St. Maarten is famous for its sailing. It’s easy to see why—the steady breezes, clear turquoise waters and charming scenery are the perfect ingredients for an unforgettable boating experience. World-class regattas like the St. Maarten Heineken Regatta, the Alliance Race and Captain Oliver’s Regatta take place here every year, and across St. Maarten, dozens of boating excursions launch daily for every experience level. From amateur enthusiasts to yachting professionals, the Dutch side as well as the French side of the island offers plenty of satisfying sailing for everyone.
So, what better place to learn how to sail than St. Maarten? We sent Kara Phelps, the communications specialist for Divi Resorts, to Divi Little Bay Beach Resort to learn the ropes on the stunning waters of Little Bay. Here’s her take:
Hi there! Some of the best sailing in the Caribbean can be had on St. Maarten. When I visited the island this summer, I was excited to experience it firsthand.
My first stop was the Aqua Mania Adventures kiosk on the beach at Divi Little Bay Beach Resort. The helpful staff recommended that I rent a single-sized catamaran, or “hobie cat” ($40 per hour). With its simple setup, this type of boat is easy for beginners to wrangle.
Albert, an experienced and easygoing water sports attendant born and raised on St. Maarten, accompanied me onto the water. He explained that most of what I’d be doing would be adjusting the “sheet” (the rope that pulls the sail into the boat or lets it out) to “trim” (reposition) the sail. On a larger sailboat, you need to pay attention to multiple aspects of the sails’ interactions with the wind, rope tensions, and so on, but the stripped-down nature of the hobie cat and its single sail allowed me to focus on the basics: angling the sail to catch the wind and move the boat in the direction I wanted to go.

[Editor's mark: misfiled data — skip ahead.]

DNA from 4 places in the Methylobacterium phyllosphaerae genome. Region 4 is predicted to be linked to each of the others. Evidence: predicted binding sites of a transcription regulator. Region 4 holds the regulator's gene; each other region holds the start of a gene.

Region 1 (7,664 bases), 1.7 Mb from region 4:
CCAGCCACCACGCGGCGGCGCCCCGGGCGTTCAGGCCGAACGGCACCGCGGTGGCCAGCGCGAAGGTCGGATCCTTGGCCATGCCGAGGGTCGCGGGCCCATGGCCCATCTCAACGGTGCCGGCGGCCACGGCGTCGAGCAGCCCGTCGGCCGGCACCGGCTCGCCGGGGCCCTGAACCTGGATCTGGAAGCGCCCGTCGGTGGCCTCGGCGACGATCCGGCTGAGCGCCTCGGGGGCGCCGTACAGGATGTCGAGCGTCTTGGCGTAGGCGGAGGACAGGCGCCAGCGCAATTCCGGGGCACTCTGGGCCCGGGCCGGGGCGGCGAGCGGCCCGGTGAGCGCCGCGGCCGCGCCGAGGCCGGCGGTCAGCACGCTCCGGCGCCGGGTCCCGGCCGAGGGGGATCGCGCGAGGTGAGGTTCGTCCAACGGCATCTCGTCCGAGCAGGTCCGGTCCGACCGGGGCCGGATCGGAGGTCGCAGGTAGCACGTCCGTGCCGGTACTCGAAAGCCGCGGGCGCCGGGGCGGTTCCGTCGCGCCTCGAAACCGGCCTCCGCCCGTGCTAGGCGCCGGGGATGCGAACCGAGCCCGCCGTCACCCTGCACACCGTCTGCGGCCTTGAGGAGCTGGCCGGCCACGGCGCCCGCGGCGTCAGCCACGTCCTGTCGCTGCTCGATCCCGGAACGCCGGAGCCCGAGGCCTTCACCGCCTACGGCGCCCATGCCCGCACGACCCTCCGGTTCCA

We set out on a diagonal across Little Bay, directly into a light chop. (It’s best to wear your swimsuit for the rental—you’ll definitely get soaked!) Albert said that on a typical day, the winds swirl around in the bay, blocked as they are by land on three sides. Today was no different, so we needed to move diagonally to catch as much wind as possible.
Every so often, I pulled on the sheet, hooked to the “boom” (the horizontal pole that helps the sheet guide the sail), to respond to the changes in the wind and to keep the sail full. It takes some strength, especially if it’s a windy day. You’ll also need to keep a hand on the rudder to keep the boat heading in a straight line. Sailing is a full-body workout.
As we neared the far shore, Albert taught me how to “tack.” Tacking involves turning the boat so that the wind shifts from one side of the boat to the other. It’s how you turn around to head back from where you came. As you tack, watch your head! The boom swings from one side of the boat to the other, and you’ll need to duck. On a small craft like a hobie cat, Albert told me, it’s also best to shift your weight to the other side of the boat. That movement keeps the boat balanced and prevents it from capsizing. In the protected waters of Little Bay, wearing the lifejacket that Aqua Mania provides, you won’t be in much danger if you do manage to flip the boat, but you’ll probably want to avoid that scenario anyway!
Luckily, Albert and I stayed upright the entire time. We tacked successfully and headed back toward the beach. We went back and forth across the bay several times, and each time, the necessary movements became a little easier. Sailing requires physical as well as mental effort, and it’s a rewarding experience when everything is working together and you’re heading smoothly across the water with the wind at your back.
Stay at Divi Little Bay Beach Resort for easy access to this experience! Aqua Mania Adventures rents hobie cats at the water sports kiosk at Divi Little Bay Beach Resort. They’re also available by booking online.